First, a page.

The United Nations agreement, which was signed up to by nearly 200 countries on Saturday after marathon talks, was hailed as "positive for the world" by Michal Kurtyka, a Polish official who chaired the summit in Katowice.
Ultimately, the negotiations tripped on one key issue which will be back on the table at the next United Nations climate change conference, COP25, set to take place in Chile.
The Paris deal will come into force in 2020.
Under the rulebook, the participating countries shall update their voluntary goals of carbon emission reduction by 2020 with the pledges by the countries reviewed at a United Nations climate summit to be held in September 2019.
The private sector overall, showed strong engagement. "All nations can leave Katowice with a sense of pride, knowing that their efforts have paid off".
"It is not easy to find agreement on a deal so specific and technical". It is the basic principle of the convention and the Paris Agreement.
The implementation of the agreement will benefit people from all walks of life, especially the most vulnerable, said the UN Climate Change secretariat.
Comparability and transparency are important, given that the Paris agreement is based on mutual trust and sanctions is not provided for, if countries are to move forward. Greenpeace International's executive director, Jennifer Morgan, also sounded a critical note.
Most nations wanted the findings of the Intergovernmental Panel on Climate Change (IPCC) to form a key part of future planning.
It sets out how countries will provide information about their Nationally Determined Contributions (NDCs) that describe their domestic climate actions.
At these talks, the question of loss and damage only features as a footnote in the text at present, something that has irritated developing countries.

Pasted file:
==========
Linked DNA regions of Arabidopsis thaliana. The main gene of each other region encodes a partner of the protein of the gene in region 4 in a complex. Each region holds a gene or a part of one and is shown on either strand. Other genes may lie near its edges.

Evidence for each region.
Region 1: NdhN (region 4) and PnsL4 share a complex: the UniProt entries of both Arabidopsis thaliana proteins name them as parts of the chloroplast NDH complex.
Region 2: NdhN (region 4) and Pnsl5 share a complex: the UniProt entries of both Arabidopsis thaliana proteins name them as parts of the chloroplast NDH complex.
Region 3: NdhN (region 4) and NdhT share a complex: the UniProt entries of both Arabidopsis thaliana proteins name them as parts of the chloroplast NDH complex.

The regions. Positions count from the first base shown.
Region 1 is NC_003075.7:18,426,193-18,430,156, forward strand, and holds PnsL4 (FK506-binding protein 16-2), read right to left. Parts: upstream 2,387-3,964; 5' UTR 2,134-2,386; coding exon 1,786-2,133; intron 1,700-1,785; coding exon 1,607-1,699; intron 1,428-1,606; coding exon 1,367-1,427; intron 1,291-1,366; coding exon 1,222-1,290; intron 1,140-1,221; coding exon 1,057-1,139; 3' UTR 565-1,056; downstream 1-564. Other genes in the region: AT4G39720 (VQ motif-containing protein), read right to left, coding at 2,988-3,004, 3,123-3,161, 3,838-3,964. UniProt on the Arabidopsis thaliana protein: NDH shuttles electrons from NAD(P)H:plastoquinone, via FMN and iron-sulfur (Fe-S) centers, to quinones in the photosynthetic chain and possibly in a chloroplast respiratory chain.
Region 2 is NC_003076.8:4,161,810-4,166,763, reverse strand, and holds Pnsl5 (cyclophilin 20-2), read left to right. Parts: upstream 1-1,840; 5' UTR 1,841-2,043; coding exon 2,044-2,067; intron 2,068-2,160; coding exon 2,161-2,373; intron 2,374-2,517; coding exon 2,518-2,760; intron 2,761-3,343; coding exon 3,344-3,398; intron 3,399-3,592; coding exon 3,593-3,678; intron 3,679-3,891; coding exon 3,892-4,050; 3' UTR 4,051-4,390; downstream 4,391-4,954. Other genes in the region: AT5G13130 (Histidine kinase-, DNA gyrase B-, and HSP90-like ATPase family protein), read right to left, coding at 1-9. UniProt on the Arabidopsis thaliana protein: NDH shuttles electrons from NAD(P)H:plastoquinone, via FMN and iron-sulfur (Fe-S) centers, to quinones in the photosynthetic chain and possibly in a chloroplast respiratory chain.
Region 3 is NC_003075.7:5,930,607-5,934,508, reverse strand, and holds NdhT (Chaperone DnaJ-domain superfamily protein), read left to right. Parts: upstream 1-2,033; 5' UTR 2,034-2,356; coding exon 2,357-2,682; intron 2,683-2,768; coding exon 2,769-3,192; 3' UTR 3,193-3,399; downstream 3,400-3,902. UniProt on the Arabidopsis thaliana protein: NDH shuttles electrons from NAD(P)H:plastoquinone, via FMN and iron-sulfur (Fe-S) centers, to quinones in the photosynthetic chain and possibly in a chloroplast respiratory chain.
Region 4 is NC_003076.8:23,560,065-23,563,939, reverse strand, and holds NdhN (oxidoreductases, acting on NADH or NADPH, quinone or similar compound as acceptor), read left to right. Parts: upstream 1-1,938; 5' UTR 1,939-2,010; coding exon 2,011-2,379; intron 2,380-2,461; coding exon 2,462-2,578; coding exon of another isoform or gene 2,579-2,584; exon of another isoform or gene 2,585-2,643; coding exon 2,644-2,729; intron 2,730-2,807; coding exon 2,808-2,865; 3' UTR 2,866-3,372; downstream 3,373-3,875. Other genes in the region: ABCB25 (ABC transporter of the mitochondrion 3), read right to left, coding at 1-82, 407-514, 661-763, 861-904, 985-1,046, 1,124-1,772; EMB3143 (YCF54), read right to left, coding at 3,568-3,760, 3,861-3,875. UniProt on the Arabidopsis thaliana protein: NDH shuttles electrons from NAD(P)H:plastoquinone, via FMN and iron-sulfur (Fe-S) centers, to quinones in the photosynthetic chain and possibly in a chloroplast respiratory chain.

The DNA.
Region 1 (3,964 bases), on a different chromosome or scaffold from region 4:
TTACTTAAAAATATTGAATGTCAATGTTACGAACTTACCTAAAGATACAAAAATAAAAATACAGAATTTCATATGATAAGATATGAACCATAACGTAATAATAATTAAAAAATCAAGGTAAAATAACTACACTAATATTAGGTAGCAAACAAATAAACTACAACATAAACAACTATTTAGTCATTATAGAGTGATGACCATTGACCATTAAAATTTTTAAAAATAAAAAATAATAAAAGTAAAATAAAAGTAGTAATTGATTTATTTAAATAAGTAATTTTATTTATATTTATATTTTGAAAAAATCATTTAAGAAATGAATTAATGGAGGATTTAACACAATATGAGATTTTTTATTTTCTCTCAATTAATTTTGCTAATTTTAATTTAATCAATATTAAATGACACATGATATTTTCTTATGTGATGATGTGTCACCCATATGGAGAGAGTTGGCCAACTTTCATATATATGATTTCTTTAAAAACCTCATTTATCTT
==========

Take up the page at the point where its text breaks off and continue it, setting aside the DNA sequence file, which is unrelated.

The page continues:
The unity which underpinned the Paris talks has fragmented, and US President Donald Trump intends to pull his country - one of the world's biggest emitters - out of the pact.
The other guidelines include how to conduct the global stock take of the effectiveness of climate action in 2023 and how to assess progress on the development and transfer of technology by the developed nations.
"The approval of the Paris Agreement Work Program is the basis for a transformative process which will require strengthened ambition from the global community", she said, "Science has clearly shown that we need enhanced ambition to defeat climate change". The same will be done at the worldwide level. This is the matter known in specialized circles as "Article 6", regarding the so-called "market mechanisms" which allow countries to meet a part of their domestic mitigation goals.
"One of those key rules - which is the bedrock of carbon markets - is no double counting of emissions reductions".
The two-week-long climate negotiations were scheduled to conclude on Friday with the adoption of the Paris rulebook, but negotiators had been unable to stitch together an agreement despite endless rounds of negotiations and back-room diplomacy.
Speaking at the official opening of the summit on December 3, Polish President Andrzej Duda said his country was "ready to take its share of responsibility for global security", including in terms of climate policy.
"We must make sure that the earth remains inhabitable", Ms Schulze said.